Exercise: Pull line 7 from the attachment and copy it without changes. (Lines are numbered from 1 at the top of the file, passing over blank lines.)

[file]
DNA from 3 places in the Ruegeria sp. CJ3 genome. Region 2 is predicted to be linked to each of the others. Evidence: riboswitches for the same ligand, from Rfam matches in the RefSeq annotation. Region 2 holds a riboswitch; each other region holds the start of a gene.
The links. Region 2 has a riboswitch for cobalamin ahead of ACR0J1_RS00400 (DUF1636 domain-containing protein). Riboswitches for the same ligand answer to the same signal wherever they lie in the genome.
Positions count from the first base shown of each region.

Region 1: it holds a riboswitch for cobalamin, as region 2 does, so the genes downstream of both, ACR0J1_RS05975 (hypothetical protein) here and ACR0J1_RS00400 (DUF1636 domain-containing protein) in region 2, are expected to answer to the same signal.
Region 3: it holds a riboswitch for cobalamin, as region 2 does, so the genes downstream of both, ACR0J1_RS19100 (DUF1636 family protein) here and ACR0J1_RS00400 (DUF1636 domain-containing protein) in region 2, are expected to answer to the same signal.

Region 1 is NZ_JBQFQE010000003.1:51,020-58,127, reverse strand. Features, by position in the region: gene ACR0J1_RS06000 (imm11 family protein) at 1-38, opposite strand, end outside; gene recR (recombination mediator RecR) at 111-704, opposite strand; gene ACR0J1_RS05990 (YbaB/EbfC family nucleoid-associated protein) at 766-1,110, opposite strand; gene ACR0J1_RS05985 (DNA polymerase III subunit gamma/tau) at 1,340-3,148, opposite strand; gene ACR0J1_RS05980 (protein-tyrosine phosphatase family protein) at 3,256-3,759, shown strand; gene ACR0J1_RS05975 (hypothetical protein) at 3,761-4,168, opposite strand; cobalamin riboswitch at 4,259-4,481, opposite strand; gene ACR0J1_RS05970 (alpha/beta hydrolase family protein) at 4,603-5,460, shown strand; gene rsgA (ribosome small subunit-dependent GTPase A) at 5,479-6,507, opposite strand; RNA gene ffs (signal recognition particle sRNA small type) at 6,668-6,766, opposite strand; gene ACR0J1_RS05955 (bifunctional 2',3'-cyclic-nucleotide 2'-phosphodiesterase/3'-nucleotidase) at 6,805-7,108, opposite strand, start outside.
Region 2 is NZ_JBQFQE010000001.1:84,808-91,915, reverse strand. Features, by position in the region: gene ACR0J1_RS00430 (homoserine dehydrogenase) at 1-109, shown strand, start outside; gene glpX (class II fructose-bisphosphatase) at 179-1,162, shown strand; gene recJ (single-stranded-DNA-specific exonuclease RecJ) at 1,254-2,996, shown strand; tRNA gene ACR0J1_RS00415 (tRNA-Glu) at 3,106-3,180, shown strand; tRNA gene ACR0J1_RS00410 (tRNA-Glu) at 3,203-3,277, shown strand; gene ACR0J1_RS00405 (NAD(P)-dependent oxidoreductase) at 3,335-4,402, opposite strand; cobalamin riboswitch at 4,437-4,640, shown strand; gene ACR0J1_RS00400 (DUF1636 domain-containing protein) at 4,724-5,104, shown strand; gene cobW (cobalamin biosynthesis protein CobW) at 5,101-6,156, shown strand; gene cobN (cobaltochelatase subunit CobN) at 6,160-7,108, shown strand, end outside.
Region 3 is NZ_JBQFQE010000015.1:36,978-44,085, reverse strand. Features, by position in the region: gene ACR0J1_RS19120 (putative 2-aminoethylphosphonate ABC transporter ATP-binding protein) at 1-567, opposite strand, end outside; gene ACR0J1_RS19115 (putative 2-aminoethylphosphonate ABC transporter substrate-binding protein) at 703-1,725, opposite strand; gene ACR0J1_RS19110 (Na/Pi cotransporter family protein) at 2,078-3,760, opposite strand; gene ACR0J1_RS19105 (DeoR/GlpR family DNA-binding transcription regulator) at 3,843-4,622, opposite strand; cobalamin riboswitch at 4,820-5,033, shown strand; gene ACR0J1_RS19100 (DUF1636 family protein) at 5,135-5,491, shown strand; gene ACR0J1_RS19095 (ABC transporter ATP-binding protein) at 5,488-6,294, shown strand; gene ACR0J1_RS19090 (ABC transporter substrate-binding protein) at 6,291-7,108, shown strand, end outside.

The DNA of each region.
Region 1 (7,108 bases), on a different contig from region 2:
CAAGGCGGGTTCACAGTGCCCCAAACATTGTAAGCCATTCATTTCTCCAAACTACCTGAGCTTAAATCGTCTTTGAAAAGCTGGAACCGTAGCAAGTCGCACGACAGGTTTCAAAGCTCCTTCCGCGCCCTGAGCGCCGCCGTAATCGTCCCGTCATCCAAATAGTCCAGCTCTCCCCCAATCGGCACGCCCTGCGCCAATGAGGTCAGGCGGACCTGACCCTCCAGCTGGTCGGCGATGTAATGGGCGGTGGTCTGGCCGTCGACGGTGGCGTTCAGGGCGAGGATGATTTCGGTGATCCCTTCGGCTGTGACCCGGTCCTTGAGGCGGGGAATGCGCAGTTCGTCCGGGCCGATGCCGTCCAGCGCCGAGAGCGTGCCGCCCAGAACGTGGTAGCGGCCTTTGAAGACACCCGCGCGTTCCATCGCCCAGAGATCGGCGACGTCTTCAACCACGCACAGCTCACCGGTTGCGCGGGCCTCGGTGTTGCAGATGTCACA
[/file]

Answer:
Region 2 is NZ_JBQFQE010000001.1:84,808-91,915, reverse strand. Features, by position in the region: gene ACR0J1_RS00430 (homoserine dehydrogenase) at 1-109, shown strand, start outside; gene glpX (class II fructose-bisphosphatase) at 179-1,162, shown strand; gene recJ (single-stranded-DNA-specific exonuclease RecJ) at 1,254-2,996, shown strand; tRNA gene ACR0J1_RS00415 (tRNA-Glu) at 3,106-3,180, shown strand; tRNA gene ACR0J1_RS00410 (tRNA-Glu) at 3,203-3,277, shown strand; gene ACR0J1_RS00405 (NAD(P)-dependent oxidoreductase) at 3,335-4,402, opposite strand; cobalamin riboswitch at 4,437-4,640, shown strand; gene ACR0J1_RS00400 (DUF1636 domain-containing protein) at 4,724-5,104, shown strand; gene cobW (cobalamin biosynthesis protein CobW) at 5,101-6,156, shown strand; gene cobN (cobaltochelatase subunit CobN) at 6,160-7,108, shown strand, end outside.